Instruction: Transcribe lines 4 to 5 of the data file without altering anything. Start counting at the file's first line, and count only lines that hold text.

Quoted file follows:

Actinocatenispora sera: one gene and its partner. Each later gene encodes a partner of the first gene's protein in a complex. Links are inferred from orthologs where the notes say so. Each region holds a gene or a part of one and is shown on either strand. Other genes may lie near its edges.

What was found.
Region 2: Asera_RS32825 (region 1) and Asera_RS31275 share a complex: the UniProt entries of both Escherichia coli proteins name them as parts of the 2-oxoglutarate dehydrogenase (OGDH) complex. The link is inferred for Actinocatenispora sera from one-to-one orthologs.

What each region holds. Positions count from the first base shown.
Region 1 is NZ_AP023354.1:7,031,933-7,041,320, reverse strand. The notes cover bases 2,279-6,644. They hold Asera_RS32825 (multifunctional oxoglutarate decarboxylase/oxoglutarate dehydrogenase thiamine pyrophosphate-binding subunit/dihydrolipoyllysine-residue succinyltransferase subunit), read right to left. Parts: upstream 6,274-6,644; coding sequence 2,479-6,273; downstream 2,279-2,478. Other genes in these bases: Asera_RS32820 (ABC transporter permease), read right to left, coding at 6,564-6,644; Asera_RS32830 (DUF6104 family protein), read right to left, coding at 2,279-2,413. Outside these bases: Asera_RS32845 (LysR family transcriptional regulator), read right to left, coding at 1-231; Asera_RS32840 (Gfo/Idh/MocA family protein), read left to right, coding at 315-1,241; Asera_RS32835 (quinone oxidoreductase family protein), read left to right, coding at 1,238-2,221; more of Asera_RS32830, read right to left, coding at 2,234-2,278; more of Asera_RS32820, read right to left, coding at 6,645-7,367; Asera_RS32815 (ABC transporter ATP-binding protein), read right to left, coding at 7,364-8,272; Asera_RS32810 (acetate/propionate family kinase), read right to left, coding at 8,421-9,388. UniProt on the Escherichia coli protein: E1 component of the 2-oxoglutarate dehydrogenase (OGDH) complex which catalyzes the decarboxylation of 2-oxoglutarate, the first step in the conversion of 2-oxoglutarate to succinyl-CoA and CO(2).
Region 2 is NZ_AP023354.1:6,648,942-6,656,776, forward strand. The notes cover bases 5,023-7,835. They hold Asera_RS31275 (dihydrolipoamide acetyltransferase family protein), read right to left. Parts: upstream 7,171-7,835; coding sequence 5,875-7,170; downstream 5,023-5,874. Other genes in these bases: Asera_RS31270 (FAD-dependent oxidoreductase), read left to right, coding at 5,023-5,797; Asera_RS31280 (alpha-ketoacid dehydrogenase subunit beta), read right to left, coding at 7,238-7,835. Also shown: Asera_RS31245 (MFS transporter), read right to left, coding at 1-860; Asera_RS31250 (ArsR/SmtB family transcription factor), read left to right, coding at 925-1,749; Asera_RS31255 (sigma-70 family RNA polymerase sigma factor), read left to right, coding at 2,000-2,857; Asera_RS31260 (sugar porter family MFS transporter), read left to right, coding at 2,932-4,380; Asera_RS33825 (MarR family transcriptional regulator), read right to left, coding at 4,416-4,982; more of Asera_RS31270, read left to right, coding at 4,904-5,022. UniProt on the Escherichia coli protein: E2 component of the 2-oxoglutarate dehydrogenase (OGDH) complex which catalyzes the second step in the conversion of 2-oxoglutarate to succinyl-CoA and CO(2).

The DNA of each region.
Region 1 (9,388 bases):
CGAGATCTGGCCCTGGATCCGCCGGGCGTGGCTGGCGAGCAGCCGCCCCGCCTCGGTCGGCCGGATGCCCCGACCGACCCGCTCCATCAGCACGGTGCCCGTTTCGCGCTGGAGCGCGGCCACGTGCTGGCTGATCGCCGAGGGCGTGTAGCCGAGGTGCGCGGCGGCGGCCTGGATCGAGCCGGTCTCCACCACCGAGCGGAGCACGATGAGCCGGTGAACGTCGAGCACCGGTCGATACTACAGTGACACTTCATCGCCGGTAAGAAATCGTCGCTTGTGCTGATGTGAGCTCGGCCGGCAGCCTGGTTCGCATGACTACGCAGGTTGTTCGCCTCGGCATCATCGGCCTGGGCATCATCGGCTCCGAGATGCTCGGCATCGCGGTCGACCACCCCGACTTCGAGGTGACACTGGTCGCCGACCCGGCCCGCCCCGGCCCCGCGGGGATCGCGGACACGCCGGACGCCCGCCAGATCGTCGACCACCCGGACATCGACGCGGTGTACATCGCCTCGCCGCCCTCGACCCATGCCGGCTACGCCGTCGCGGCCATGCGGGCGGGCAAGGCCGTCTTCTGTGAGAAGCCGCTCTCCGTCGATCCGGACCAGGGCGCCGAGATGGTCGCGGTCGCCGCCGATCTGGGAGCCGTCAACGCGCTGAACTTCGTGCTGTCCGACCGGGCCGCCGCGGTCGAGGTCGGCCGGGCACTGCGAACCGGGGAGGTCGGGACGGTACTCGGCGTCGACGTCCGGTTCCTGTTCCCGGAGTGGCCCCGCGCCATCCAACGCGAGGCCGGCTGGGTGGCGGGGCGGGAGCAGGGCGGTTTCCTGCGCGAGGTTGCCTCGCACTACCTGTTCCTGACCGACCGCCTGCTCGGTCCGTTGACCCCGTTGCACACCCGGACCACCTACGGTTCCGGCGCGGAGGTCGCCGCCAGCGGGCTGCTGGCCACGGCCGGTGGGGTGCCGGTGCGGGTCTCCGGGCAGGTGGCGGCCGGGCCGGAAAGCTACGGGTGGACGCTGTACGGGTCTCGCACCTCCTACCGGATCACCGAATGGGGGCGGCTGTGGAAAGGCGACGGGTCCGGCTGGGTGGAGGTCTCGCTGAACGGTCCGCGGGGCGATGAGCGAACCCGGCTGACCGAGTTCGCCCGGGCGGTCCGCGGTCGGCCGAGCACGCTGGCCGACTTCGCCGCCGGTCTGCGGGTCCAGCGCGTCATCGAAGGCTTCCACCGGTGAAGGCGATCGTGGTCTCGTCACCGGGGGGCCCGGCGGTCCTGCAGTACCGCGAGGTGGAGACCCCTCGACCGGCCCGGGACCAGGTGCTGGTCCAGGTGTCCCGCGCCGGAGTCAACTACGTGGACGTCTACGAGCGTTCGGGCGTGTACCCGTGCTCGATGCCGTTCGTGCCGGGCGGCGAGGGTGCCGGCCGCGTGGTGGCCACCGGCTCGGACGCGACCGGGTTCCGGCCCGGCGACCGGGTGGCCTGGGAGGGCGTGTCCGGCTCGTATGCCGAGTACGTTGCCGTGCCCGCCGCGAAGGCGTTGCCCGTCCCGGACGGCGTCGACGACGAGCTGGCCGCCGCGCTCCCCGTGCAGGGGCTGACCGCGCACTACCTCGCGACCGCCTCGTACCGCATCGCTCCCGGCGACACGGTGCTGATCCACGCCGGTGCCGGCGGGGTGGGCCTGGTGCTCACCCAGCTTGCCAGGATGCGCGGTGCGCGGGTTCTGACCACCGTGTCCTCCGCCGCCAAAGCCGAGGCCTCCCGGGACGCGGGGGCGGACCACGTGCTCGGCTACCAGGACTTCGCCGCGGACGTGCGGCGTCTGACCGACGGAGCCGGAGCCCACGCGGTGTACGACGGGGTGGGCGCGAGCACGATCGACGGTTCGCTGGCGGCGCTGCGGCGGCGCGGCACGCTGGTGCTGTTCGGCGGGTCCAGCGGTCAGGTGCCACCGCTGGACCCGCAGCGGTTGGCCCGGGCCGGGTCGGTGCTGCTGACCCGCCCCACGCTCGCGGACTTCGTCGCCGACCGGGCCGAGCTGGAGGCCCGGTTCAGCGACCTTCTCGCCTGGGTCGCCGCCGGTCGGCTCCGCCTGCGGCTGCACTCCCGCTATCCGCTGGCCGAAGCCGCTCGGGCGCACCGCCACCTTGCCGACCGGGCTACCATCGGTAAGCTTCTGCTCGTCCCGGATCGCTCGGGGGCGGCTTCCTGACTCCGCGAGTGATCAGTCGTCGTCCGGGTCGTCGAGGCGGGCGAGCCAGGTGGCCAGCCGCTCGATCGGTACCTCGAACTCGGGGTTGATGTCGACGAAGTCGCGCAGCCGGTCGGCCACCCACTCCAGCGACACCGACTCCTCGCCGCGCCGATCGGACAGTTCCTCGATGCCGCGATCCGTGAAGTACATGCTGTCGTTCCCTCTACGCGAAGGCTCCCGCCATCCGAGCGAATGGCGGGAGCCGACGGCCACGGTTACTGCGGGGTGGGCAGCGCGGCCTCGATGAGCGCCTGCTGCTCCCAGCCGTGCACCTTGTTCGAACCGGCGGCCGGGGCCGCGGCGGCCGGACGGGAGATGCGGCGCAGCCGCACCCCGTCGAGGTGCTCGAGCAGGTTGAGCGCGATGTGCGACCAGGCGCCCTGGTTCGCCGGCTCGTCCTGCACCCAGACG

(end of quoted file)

What each region holds. Positions count from the first base shown.
Region 1 is NZ_AP023354.1:7,031,933-7,041,320, reverse strand. The notes cover bases 2,279-6,644. They hold Asera_RS32825 (multifunctional oxoglutarate decarboxylase/oxoglutarate dehydrogenase thiamine pyrophosphate-binding subunit/dihydrolipoyllysine-residue succinyltransferase subunit), read right to left. Parts: upstream 6,274-6,644; coding sequence 2,479-6,273; downstream 2,279-2,478. Other genes in these bases: Asera_RS32820 (ABC transporter permease), read right to left, coding at 6,564-6,644; Asera_RS32830 (DUF6104 family protein), read right to left, coding at 2,279-2,413. Outside these bases: Asera_RS32845 (LysR family transcriptional regulator), read right to left, coding at 1-231; Asera_RS32840 (Gfo/Idh/MocA family protein), read left to right, coding at 315-1,241; Asera_RS32835 (quinone oxidoreductase family protein), read left to right, coding at 1,238-2,221; more of Asera_RS32830, read right to left, coding at 2,234-2,278; more of Asera_RS32820, read right to left, coding at 6,645-7,367; Asera_RS32815 (ABC transporter ATP-binding protein), read right to left, coding at 7,364-8,272; Asera_RS32810 (acetate/propionate family kinase), read right to left, coding at 8,421-9,388. UniProt on the Escherichia coli protein: E1 component of the 2-oxoglutarate dehydrogenase (OGDH) complex which catalyzes the decarboxylation of 2-oxoglutarate, the first step in the conversion of 2-oxoglutarate to succinyl-CoA and CO(2).